Hepatitis C Community
13.4k Members
Avatar universal

Will Harvoni cure someone with both Hep B and C?

7 years ago I was kidnapped and things I went through apparently exposed me to Hep B & C. I wouldn't have known but I got pneumonia shortly after my escape and when I was well enough to be taken off life support the Dr bluntly said you are Hep C and B positive. But never told me what to do about it. A year later I had a lot of bruising and a blood clot under my arm. They ran every test imaginable but there was no mention of anything except severe anemia so I thought it cleared on its own. I don't think that any longer. Luckily I don't drink but I have a lot of other medical issues that all seem to be linked with a compromised liver. But I don't know what kind of doctor I need to see and I can't find anything about being a candidate for Harvoni or anything if you are positive for both Hep C AND B. I'm 39 and if there's no cure I'd like to know now. Anyone?
3 Responses
683231 tn?1467323017
You should see either a gastroenterologist (gut doctor) or a hepatologist (liver specialist)

Hep c is now curable for most people but it depends on your genotype if Harvoni is the correct medicine for you. Have you only had the hep c antibody test or the test for the hep c virus called HCV RNA by PCR to determine if you are currently infected with the virus? About 25% of people who get hep c can beat it on their own. They will test positive for antibodies but not for the hep c virus.

Even people who have HIV and hep c their hep c was cured with the new medicines.

As far as hep b you should ask I the hep b forum but I believe hep b is treatable but currently not curable.

Best of luck to you
Avatar universal
I'm sorry to read about what happened to you. Ninety to ninety-five percent of patients who are exposed to hepatitis B after the age of five, will clear that virus on their own. Approximately 25-40% will clear hepatitis C on their own. Your primary care physician can run the antibody tests for both viruses and if positive can do a viral load test to find out if you have the virus or just the antibodies. If you do have the virus you should see a gastroenterologist, a hepatologist, or an infectious disease doctor. If you do have hep C you can certainly be treated with any of the new drugs. The hep B status makes no difference. There is a cure for hep C but not hep B. I wish you the best.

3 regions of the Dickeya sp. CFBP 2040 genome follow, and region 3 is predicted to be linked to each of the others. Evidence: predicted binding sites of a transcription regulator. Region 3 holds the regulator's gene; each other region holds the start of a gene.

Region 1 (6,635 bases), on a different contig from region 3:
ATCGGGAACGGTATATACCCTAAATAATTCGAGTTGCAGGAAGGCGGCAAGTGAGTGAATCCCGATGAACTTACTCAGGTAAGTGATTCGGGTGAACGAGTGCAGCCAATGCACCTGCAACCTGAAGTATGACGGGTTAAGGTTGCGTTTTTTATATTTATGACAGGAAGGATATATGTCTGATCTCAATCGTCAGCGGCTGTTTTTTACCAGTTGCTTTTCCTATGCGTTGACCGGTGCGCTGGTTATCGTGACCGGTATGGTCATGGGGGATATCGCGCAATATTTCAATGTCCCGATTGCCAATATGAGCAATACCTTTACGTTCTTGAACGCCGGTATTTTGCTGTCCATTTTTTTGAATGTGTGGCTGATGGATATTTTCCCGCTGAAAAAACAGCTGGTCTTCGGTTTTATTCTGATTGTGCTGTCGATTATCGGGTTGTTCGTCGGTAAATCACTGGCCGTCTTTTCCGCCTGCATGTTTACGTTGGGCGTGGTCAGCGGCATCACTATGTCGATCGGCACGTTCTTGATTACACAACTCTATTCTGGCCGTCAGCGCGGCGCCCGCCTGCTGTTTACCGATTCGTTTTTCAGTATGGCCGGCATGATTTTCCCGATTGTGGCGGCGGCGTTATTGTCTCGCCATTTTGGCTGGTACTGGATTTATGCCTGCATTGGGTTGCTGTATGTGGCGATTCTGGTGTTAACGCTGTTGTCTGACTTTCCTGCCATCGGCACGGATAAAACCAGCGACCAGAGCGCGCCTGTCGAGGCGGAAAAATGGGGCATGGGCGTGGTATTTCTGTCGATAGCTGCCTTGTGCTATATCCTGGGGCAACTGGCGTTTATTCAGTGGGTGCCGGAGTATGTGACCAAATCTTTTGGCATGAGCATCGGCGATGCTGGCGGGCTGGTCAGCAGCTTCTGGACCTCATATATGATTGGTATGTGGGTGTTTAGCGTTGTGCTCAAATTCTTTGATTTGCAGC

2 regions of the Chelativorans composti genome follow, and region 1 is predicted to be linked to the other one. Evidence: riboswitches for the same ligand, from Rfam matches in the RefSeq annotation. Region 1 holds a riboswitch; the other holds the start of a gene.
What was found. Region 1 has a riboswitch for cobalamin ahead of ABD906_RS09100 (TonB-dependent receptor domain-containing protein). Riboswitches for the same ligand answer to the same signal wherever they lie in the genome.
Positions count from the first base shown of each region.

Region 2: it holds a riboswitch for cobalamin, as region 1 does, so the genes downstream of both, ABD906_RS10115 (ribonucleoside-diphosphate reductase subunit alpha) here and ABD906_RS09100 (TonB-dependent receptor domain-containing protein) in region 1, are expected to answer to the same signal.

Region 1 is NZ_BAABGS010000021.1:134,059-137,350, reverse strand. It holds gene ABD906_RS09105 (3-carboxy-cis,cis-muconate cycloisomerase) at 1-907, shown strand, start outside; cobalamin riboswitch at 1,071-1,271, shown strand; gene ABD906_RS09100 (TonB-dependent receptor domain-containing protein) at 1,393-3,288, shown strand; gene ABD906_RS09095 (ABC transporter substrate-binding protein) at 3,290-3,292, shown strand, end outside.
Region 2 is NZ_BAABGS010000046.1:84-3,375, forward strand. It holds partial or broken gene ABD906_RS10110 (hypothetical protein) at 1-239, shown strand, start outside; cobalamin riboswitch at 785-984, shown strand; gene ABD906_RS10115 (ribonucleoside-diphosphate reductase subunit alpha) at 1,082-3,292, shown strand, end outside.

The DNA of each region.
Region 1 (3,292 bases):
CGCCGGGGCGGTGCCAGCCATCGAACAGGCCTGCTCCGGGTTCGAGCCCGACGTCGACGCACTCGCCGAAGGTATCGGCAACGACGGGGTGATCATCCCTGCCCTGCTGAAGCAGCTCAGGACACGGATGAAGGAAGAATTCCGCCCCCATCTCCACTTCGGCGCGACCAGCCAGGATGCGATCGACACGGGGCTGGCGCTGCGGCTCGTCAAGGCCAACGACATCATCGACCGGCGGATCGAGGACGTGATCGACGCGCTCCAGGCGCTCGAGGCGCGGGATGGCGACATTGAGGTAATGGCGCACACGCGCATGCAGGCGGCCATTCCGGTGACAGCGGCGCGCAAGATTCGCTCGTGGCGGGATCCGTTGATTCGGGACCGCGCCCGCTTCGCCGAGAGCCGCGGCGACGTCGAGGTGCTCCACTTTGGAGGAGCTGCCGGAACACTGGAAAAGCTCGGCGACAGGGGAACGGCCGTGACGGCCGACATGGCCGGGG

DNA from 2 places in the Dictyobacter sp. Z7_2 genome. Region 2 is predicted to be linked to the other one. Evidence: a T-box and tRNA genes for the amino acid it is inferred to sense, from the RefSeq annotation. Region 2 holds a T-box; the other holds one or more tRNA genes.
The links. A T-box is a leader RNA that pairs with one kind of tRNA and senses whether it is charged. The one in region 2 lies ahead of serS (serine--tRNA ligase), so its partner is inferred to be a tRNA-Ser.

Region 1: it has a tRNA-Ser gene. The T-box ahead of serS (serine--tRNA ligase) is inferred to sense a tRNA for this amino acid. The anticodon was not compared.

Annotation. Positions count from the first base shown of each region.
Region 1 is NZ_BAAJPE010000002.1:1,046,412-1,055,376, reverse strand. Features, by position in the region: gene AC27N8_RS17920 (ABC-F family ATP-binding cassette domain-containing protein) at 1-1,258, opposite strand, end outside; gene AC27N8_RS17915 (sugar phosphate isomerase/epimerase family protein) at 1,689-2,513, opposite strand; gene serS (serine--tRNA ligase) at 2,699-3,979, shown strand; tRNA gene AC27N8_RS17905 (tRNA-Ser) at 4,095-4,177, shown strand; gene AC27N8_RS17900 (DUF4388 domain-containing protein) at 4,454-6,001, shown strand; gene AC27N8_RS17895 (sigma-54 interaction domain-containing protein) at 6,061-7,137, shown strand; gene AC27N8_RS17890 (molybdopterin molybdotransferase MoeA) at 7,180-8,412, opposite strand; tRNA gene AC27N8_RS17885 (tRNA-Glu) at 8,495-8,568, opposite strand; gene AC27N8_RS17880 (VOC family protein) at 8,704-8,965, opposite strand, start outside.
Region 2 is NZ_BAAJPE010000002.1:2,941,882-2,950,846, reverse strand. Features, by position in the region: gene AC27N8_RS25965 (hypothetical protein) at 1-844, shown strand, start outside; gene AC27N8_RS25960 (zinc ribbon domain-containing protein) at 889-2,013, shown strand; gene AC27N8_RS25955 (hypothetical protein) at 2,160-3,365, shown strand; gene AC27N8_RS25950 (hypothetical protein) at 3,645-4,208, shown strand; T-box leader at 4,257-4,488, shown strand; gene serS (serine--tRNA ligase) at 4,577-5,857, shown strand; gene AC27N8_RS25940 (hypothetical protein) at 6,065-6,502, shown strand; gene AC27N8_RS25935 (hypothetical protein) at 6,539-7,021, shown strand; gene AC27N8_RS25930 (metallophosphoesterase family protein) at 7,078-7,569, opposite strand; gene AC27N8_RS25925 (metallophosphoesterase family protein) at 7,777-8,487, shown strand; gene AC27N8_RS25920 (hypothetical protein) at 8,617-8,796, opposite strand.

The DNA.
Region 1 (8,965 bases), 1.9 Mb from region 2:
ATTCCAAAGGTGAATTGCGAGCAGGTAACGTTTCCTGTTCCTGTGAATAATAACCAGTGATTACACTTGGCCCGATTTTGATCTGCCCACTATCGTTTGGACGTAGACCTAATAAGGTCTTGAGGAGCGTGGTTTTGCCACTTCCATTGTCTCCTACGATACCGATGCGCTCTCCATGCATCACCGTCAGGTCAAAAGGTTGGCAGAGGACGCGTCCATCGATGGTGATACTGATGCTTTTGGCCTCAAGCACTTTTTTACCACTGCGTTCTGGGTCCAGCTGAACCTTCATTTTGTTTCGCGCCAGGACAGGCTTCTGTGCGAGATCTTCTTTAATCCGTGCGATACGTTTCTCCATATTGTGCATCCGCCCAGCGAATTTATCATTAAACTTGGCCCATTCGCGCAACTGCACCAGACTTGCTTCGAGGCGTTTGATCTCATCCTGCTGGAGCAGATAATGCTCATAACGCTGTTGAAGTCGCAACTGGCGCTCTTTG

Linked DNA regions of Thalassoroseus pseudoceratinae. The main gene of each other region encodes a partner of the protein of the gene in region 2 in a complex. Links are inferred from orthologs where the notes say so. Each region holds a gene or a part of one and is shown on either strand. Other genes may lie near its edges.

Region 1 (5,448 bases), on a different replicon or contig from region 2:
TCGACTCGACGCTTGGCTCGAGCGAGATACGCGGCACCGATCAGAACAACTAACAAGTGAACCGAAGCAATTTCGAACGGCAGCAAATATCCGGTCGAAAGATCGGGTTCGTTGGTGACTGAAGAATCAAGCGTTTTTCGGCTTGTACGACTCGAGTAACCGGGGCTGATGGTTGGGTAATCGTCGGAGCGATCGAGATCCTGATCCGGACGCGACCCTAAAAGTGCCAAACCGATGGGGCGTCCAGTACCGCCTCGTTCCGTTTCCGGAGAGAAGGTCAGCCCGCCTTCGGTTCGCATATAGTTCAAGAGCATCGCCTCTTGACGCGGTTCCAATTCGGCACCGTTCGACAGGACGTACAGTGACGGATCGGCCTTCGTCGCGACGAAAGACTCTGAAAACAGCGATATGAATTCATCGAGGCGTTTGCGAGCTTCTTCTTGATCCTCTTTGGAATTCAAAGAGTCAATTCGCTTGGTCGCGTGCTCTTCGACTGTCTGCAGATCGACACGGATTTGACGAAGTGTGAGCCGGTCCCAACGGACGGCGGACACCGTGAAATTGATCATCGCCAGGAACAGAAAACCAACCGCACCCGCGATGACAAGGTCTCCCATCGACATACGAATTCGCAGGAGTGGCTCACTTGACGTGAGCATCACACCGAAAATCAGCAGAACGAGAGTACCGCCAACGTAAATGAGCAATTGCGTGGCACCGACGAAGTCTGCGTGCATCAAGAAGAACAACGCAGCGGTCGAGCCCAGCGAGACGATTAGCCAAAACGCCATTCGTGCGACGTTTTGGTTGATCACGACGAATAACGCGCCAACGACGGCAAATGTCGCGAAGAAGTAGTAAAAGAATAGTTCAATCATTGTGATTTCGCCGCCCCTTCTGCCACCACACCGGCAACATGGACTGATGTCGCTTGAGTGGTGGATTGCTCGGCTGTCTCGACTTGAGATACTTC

18601474 tn?1466188088
So sorry to hear about what happened to you. Regarding the Hep C, below is some information from our site, MedHelp.org, that might help you.

If you have not been diagnosed (even though you're positive for antibodies), read this article: http://www.medhelp.org/hepatitis-c/articles/Diagnosing-Hepatitis-C/2273

Once you're sure you've been diagnosed, give this article a read as well: http://www.medhelp.org/hepatitis-c/articles/Just-Diagnosed-with-Hepatitis-C-Heres-Whats-Next/2254

~The Editors
Have an Answer?
Top Hepatitis Answerers
317787 tn?1473358451
683231 tn?1467323017
Auburn, WA
Learn About Top Answerers
Didn't find the answer you were looking for?
Ask a question
Answer a few simple questions about your Hep C treatment journey.

Those who qualify may receive up to $100 for their time.
Explore More In Our Hep C Learning Center
image description
Learn about this treatable virus.
image description
Getting tested for this viral infection.
image description
3 key steps to getting on treatment.
image description
4 steps to getting on therapy.
image description
What you need to know about Hep C drugs.
image description
How the drugs might affect you.
image description
These tips may up your chances of a cure.
Popular Resources
For people with Obsessive-Compulsive Disorder (OCD), the COVID-19 pandemic can be particularly challenging.
A list of national and international resources and hotlines to help connect you to needed health and medical services.
Here’s how your baby’s growing in your body each week.
These common ADD/ADHD myths could already be hurting your child
This article will tell you more about strength training at home, giving you some options that require little to no equipment.
In You Can Prevent a Stroke, Dr. Joshua Yamamoto and Dr. Kristin Thomas help us understand what we can do to prevent a stroke.